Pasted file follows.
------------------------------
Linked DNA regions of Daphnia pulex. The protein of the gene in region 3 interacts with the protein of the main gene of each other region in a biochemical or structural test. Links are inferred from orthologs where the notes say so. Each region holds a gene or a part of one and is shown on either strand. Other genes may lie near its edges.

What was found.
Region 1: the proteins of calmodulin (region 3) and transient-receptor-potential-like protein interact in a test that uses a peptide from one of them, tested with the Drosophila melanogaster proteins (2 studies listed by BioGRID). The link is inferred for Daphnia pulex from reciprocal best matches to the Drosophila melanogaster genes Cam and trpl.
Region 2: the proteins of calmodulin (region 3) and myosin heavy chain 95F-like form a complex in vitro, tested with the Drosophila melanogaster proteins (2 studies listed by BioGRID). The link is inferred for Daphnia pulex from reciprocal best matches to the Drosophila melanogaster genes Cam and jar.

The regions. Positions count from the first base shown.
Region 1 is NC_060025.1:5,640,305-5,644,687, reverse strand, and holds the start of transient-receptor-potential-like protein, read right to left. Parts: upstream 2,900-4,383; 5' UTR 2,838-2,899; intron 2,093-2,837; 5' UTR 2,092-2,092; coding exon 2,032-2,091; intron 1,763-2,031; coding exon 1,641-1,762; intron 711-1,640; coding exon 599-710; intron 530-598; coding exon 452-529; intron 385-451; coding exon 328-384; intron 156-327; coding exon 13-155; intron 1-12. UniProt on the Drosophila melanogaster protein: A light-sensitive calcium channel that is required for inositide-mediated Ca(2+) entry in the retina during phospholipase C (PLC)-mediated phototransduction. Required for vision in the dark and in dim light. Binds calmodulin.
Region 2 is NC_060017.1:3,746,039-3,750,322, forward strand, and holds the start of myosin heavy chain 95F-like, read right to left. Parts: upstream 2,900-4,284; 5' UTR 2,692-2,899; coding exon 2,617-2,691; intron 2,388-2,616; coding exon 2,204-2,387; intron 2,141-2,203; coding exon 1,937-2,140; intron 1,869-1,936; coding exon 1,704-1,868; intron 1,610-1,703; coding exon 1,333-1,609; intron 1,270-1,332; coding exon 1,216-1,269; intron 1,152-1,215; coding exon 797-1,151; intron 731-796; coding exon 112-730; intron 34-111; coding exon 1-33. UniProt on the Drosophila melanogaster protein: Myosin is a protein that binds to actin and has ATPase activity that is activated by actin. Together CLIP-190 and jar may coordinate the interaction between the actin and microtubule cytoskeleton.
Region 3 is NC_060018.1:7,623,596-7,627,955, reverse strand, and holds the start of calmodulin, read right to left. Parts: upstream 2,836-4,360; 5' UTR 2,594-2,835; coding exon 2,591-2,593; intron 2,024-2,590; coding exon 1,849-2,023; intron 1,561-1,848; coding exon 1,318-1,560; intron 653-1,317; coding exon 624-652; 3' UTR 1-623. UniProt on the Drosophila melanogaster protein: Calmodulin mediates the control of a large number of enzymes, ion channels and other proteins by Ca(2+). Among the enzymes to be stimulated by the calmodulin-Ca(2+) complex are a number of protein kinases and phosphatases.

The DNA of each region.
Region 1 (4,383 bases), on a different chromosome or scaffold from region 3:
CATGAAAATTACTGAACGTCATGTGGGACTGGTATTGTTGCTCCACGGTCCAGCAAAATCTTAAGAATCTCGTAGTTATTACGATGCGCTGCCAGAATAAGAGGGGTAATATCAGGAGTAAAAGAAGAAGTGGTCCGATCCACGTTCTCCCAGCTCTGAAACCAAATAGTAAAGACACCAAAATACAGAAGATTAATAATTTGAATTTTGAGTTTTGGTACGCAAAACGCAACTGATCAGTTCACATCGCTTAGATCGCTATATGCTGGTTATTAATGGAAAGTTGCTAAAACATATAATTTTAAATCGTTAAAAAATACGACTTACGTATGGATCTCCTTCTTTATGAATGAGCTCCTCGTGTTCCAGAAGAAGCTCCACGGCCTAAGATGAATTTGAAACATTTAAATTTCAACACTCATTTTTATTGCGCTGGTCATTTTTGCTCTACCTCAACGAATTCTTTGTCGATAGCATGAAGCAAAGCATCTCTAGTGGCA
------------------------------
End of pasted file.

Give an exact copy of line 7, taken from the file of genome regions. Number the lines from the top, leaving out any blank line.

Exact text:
Region 2 is NC_060017.1:3,746,039-3,750,322, forward strand, and holds the start of myosin heavy chain 95F-like, read right to left. Parts: upstream 2,900-4,284; 5' UTR 2,692-2,899; coding exon 2,617-2,691; intron 2,388-2,616; coding exon 2,204-2,387; intron 2,141-2,203; coding exon 1,937-2,140; intron 1,869-1,936; coding exon 1,704-1,868; intron 1,610-1,703; coding exon 1,333-1,609; intron 1,270-1,332; coding exon 1,216-1,269; intron 1,152-1,215; coding exon 797-1,151; intron 731-796; coding exon 112-730; intron 34-111; coding exon 1-33. UniProt on the Drosophila melanogaster protein: Myosin is a protein that binds to actin and has ATPase activity that is activated by actin. Together CLIP-190 and jar may coordinate the interaction between the actin and microtubule cytoskeleton.